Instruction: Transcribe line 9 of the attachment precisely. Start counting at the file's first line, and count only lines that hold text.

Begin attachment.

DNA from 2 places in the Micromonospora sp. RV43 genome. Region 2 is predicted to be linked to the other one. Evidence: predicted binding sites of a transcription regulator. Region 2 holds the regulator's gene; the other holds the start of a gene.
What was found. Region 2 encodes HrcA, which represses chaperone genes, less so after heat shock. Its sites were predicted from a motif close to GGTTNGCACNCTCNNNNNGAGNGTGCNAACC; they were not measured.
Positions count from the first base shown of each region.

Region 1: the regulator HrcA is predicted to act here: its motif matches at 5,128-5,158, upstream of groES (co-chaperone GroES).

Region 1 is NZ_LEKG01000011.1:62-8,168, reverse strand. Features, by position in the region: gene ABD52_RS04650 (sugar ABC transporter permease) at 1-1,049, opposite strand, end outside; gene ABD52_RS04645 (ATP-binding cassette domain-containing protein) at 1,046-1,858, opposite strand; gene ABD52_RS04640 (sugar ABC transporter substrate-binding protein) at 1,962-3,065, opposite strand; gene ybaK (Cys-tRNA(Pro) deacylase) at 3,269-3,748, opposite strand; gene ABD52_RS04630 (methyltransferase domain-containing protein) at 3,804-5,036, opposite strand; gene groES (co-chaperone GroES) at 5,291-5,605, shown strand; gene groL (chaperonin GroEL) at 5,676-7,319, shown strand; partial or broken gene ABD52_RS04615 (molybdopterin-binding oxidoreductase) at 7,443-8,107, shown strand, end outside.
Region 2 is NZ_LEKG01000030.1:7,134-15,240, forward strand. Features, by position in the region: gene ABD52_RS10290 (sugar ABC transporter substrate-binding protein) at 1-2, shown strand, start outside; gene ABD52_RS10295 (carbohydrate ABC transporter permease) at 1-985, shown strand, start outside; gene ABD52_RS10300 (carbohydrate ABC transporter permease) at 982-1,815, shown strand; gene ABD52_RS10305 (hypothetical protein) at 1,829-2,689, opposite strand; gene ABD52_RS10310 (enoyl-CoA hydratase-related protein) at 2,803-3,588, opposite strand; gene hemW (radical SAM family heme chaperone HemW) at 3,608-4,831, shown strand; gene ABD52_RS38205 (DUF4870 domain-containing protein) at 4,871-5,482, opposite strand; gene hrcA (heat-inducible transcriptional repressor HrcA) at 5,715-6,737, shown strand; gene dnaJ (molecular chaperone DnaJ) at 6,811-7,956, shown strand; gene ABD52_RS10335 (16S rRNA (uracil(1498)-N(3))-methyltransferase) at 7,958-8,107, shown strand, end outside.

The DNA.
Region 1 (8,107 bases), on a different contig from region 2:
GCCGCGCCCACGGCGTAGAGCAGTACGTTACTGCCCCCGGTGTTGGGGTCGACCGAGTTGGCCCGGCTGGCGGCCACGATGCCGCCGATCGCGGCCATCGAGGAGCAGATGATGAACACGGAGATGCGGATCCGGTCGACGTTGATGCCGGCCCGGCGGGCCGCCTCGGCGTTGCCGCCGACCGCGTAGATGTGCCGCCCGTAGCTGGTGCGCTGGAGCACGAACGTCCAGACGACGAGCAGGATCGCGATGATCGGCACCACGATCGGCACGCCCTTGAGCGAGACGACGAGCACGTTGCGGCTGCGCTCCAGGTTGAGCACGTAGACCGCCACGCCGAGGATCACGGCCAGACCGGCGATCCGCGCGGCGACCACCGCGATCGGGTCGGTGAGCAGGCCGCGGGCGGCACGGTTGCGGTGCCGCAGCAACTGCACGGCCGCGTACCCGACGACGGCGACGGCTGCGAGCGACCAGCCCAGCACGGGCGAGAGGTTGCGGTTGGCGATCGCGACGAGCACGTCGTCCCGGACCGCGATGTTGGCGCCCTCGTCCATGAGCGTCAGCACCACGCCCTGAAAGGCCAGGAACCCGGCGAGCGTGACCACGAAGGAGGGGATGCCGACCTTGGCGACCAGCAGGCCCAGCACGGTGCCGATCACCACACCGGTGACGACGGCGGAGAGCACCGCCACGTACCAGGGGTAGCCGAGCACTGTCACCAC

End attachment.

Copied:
GCCGCGCCCACGGCGTAGAGCAGTACGTTACTGCCCCCGGTGTTGGGGTCGACCGAGTTGGCCCGGCTGGCGGCCACGATGCCGCCGATCGCGGCCATCGAGGAGCAGATGATGAACACGGAGATGCGGATCCGGTCGACGTTGATGCCGGCCCGGCGGGCCGCCTCGGCGTTGCCGCCGACCGCGTAGATGTGCCGCCCGTAGCTGGTGCGCTGGAGCACGAACGTCCAGACGACGAGCAGGATCGCGATGATCGGCACCACGATCGGCACGCCCTTGAGCGAGACGACGAGCACGTTGCGGCTGCGCTCCAGGTTGAGCACGTAGACCGCCACGCCGAGGATCACGGCCAGACCGGCGATCCGCGCGGCGACCACCGCGATCGGGTCGGTGAGCAGGCCGCGGGCGGCACGGTTGCGGTGCCGCAGCAACTGCACGGCCGCGTACCCGACGACGGCGACGGCTGCGAGCGACCAGCCCAGCACGGGCGAGAGGTTGCGGTTGGCGATCGCGACGAGCACGTCGTCCCGGACCGCGATGTTGGCGCCCTCGTCCATGAGCGTCAGCACCACGCCCTGAAAGGCCAGGAACCCGGCGAGCGTGACCACGAAGGAGGGGATGCCGACCTTGGCGACCAGCAGGCCCAGCACGGTGCCGATCACCACACCGGTGACGACGGCGGAGAGCACCGCCACGTACCAGGGGTAGCCGAGCACTGTCACCAC